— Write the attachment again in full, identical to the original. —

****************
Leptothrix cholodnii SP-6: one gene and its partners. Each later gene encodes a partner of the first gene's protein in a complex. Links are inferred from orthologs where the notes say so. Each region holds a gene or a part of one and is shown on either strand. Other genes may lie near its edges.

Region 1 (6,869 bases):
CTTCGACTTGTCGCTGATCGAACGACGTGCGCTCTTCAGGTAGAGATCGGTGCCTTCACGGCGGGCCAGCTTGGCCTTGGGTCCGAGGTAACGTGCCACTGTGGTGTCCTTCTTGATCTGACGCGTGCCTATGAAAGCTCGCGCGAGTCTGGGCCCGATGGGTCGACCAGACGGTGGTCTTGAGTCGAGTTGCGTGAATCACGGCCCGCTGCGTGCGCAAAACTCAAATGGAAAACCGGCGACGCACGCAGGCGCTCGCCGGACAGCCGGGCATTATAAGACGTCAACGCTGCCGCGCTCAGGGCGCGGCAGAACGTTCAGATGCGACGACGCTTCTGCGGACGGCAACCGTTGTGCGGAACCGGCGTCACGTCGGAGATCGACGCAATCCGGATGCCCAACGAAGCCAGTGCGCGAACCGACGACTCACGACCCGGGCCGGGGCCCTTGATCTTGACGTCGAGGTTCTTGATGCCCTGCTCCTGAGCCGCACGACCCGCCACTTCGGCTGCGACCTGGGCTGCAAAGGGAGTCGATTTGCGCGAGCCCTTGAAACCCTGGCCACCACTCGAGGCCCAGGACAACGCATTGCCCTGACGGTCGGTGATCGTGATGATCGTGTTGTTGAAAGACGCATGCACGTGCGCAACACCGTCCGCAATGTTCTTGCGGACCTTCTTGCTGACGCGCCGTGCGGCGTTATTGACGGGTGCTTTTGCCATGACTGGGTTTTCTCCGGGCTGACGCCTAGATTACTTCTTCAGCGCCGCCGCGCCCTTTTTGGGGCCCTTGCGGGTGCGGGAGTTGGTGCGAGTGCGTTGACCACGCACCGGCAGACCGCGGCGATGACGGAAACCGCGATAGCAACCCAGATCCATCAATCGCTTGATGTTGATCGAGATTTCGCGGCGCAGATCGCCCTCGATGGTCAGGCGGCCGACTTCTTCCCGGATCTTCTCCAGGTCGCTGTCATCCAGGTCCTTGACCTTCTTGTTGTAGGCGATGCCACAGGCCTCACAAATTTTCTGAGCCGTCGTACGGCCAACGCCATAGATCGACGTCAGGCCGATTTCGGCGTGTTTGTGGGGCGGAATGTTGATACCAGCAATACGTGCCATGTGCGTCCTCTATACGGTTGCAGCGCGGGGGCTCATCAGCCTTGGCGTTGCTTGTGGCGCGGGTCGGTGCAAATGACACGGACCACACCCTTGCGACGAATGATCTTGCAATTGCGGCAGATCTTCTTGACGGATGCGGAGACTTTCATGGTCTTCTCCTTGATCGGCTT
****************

Leptothrix cholodnii SP-6: one gene and its partners. Each later gene encodes a partner of the first gene's protein in a complex. Links are inferred from orthologs where the notes say so. Each region holds a gene or a part of one and is shown on either strand. Other genes may lie near its edges.

Region 1 (6,869 bases):
CTTCGACTTGTCGCTGATCGAACGACGTGCGCTCTTCAGGTAGAGATCGGTGCCTTCACGGCGGGCCAGCTTGGCCTTGGGTCCGAGGTAACGTGCCACTGTGGTGTCCTTCTTGATCTGACGCGTGCCTATGAAAGCTCGCGCGAGTCTGGGCCCGATGGGTCGACCAGACGGTGGTCTTGAGTCGAGTTGCGTGAATCACGGCCCGCTGCGTGCGCAAAACTCAAATGGAAAACCGGCGACGCACGCAGGCGCTCGCCGGACAGCCGGGCATTATAAGACGTCAACGCTGCCGCGCTCAGGGCGCGGCAGAACGTTCAGATGCGACGACGCTTCTGCGGACGGCAACCGTTGTGCGGAACCGGCGTCACGTCGGAGATCGACGCAATCCGGATGCCCAACGAAGCCAGTGCGCGAACCGACGACTCACGACCCGGGCCGGGGCCCTTGATCTTGACGTCGAGGTTCTTGATGCCCTGCTCCTGAGCCGCACGACCCGCCACTTCGGCTGCGACCTGGGCTGCAAAGGGAGTCGATTTGCGCGAGCCCTTGAAACCCTGGCCACCACTCGAGGCCCAGGACAACGCATTGCCCTGACGGTCGGTGATCGTGATGATCGTGTTGTTGAAAGACGCATGCACGTGCGCAACACCGTCCGCAATGTTCTTGCGGACCTTCTTGCTGACGCGCCGTGCGGCGTTATTGACGGGTGCTTTTGCCATGACTGGGTTTTCTCCGGGCTGACGCCTAGATTACTTCTTCAGCGCCGCCGCGCCCTTTTTGGGGCCCTTGCGGGTGCGGGAGTTGGTGCGAGTGCGTTGACCACGCACCGGCAGACCGCGGCGATGACGGAAACCGCGATAGCAACCCAGATCCATCAATCGCTTGATGTTGATCGAGATTTCGCGGCGCAGATCGCCCTCGATGGTCAGGCGGCCGACTTCTTCCCGGATCTTCTCCAGGTCGCTGTCATCCAGGTCCTTGACCTTCTTGTTGTAGGCGATGCCACAGGCCTCACAAATTTTCTGAGCCGTCGTACGGCCAACGCCATAGATCGACGTCAGGCCGATTTCGGCGTGTTTGTGGGGCGGAATGTTGATACCAGCAATACGTGCCATGTGCGTCCTCTATACGGTTGCAGCGCGGGGGCTCATCAGCCTTGGCGTTGCTTGTGGCGCGGGTCGGTGCAAATGACACGGACCACACCCTTGCGACGAATGATCTTGCAATTGCGGCAGATCTTCTTGACGGATGCGGAGACTTTCATGGTCTTCTCCTTGATCGGCTT